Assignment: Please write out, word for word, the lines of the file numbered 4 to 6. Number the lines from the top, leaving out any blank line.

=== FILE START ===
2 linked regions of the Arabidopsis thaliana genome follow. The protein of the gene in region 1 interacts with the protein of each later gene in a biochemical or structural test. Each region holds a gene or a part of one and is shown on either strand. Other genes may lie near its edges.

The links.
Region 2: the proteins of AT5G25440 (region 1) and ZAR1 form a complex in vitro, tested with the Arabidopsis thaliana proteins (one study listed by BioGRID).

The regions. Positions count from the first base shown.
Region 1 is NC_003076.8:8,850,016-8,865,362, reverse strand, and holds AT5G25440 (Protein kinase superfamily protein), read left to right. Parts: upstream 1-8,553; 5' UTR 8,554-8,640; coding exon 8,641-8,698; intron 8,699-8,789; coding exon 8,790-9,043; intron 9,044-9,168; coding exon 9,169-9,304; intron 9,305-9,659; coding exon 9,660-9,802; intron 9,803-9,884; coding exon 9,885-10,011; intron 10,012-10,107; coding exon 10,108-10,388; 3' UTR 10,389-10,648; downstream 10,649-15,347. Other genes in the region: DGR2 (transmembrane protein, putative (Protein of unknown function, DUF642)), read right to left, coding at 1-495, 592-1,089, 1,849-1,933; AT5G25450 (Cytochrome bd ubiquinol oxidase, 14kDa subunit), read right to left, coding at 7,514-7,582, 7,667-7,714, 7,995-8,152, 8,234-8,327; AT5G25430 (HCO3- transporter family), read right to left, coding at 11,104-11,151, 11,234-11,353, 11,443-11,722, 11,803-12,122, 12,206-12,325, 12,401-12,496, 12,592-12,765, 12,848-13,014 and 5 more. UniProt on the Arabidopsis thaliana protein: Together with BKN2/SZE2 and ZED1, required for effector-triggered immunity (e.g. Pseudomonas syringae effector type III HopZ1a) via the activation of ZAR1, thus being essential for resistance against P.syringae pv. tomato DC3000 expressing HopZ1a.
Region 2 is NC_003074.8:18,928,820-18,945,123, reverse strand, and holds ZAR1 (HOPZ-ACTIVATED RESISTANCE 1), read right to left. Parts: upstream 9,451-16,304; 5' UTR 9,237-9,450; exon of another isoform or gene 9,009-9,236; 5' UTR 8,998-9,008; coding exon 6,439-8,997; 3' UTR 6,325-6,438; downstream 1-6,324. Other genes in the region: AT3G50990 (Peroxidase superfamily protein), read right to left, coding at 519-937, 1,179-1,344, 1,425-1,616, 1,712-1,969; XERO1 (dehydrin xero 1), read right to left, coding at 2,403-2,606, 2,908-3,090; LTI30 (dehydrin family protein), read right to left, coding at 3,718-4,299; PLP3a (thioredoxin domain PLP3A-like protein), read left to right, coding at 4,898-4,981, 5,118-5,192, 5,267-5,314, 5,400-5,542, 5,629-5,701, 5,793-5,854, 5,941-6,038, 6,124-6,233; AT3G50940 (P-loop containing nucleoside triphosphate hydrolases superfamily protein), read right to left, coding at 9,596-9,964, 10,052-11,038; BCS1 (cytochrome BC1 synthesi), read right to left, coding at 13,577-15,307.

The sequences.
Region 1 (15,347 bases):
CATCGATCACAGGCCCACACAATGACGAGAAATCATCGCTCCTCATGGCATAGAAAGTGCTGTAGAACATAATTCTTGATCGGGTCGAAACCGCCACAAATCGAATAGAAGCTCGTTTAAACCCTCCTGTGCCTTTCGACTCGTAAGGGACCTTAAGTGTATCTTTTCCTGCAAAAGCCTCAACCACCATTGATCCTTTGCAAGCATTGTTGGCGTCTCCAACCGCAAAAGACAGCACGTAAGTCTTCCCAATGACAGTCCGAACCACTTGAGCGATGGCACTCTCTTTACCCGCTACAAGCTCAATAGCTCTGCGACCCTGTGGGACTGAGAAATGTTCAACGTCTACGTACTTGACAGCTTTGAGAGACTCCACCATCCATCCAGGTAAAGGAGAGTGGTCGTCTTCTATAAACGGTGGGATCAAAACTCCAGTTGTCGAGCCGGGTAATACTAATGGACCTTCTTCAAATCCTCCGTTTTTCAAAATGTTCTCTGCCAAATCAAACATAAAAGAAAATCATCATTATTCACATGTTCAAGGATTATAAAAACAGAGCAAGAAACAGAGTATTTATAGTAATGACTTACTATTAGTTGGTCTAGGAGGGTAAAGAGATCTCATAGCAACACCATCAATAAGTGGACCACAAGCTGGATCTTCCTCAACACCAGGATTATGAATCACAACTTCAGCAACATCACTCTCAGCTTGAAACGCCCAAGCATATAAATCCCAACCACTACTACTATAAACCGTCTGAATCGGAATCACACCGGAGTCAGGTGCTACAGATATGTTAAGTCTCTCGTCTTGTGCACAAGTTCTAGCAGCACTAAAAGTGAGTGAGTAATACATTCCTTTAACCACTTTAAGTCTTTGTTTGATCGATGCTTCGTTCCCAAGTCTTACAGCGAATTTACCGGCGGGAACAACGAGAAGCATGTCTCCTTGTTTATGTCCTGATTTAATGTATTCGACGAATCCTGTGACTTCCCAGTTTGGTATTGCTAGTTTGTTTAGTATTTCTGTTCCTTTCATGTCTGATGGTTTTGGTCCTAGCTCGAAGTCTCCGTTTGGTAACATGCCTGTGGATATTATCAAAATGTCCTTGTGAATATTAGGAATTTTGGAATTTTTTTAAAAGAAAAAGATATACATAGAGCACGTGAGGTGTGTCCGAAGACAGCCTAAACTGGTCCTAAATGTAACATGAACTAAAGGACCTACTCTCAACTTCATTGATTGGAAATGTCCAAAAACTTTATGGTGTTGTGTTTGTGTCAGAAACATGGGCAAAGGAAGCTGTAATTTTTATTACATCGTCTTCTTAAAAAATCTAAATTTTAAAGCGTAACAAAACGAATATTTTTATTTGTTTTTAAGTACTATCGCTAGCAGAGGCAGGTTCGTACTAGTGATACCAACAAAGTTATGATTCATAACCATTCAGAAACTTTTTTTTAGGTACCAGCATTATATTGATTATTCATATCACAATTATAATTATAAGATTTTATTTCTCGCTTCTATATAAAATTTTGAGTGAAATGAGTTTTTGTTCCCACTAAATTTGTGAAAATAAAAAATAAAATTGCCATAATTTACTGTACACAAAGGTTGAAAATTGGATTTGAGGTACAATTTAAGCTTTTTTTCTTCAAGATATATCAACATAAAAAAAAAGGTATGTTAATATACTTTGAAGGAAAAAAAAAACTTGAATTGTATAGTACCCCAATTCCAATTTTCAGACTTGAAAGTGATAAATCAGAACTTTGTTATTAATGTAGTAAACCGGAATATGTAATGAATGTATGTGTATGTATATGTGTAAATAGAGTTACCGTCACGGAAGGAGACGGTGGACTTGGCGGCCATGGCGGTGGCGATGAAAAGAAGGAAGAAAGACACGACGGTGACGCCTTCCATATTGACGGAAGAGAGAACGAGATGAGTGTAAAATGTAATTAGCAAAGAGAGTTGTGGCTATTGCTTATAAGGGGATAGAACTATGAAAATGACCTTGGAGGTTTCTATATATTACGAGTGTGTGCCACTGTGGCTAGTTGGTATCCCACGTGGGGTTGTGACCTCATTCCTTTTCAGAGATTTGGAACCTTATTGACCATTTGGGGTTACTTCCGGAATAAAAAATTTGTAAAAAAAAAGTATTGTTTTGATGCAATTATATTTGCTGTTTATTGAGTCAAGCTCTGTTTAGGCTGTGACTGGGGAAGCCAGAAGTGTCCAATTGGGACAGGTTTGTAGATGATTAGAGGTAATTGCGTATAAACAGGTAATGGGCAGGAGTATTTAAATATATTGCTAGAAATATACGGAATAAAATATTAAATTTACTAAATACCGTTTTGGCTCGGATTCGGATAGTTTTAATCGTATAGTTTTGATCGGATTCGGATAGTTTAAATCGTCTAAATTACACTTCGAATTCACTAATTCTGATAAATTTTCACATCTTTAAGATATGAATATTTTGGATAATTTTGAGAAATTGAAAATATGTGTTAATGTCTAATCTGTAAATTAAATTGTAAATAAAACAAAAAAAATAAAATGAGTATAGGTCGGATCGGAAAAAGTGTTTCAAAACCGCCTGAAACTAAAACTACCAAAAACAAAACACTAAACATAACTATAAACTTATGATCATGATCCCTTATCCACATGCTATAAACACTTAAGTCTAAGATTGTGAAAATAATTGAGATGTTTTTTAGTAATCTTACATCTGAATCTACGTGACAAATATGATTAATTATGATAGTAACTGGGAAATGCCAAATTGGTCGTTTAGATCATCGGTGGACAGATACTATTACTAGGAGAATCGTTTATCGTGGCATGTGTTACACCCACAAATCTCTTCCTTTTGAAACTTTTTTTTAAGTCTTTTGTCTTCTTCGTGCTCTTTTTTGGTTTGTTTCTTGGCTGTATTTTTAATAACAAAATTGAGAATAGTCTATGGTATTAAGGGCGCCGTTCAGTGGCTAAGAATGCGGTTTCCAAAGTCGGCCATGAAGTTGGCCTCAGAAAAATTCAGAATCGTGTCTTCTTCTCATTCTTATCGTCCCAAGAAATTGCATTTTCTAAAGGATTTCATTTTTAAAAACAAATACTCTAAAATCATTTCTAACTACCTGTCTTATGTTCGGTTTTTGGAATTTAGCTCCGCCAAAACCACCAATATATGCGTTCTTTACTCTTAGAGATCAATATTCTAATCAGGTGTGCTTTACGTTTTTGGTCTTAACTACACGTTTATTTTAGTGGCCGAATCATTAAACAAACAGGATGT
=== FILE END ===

The regions. Positions count from the first base shown.
Region 1 is NC_003076.8:8,850,016-8,865,362, reverse strand, and holds AT5G25440 (Protein kinase superfamily protein), read left to right. Parts: upstream 1-8,553; 5' UTR 8,554-8,640; coding exon 8,641-8,698; intron 8,699-8,789; coding exon 8,790-9,043; intron 9,044-9,168; coding exon 9,169-9,304; intron 9,305-9,659; coding exon 9,660-9,802; intron 9,803-9,884; coding exon 9,885-10,011; intron 10,012-10,107; coding exon 10,108-10,388; 3' UTR 10,389-10,648; downstream 10,649-15,347. Other genes in the region: DGR2 (transmembrane protein, putative (Protein of unknown function, DUF642)), read right to left, coding at 1-495, 592-1,089, 1,849-1,933; AT5G25450 (Cytochrome bd ubiquinol oxidase, 14kDa subunit), read right to left, coding at 7,514-7,582, 7,667-7,714, 7,995-8,152, 8,234-8,327; AT5G25430 (HCO3- transporter family), read right to left, coding at 11,104-11,151, 11,234-11,353, 11,443-11,722, 11,803-12,122, 12,206-12,325, 12,401-12,496, 12,592-12,765, 12,848-13,014 and 5 more. UniProt on the Arabidopsis thaliana protein: Together with BKN2/SZE2 and ZED1, required for effector-triggered immunity (e.g. Pseudomonas syringae effector type III HopZ1a) via the activation of ZAR1, thus being essential for resistance against P.syringae pv. tomato DC3000 expressing HopZ1a.
Region 2 is NC_003074.8:18,928,820-18,945,123, reverse strand, and holds ZAR1 (HOPZ-ACTIVATED RESISTANCE 1), read right to left. Parts: upstream 9,451-16,304; 5' UTR 9,237-9,450; exon of another isoform or gene 9,009-9,236; 5' UTR 8,998-9,008; coding exon 6,439-8,997; 3' UTR 6,325-6,438; downstream 1-6,324. Other genes in the region: AT3G50990 (Peroxidase superfamily protein), read right to left, coding at 519-937, 1,179-1,344, 1,425-1,616, 1,712-1,969; XERO1 (dehydrin xero 1), read right to left, coding at 2,403-2,606, 2,908-3,090; LTI30 (dehydrin family protein), read right to left, coding at 3,718-4,299; PLP3a (thioredoxin domain PLP3A-like protein), read left to right, coding at 4,898-4,981, 5,118-5,192, 5,267-5,314, 5,400-5,542, 5,629-5,701, 5,793-5,854, 5,941-6,038, 6,124-6,233; AT3G50940 (P-loop containing nucleoside triphosphate hydrolases superfamily protein), read right to left, coding at 9,596-9,964, 10,052-11,038; BCS1 (cytochrome BC1 synthesi), read right to left, coding at 13,577-15,307.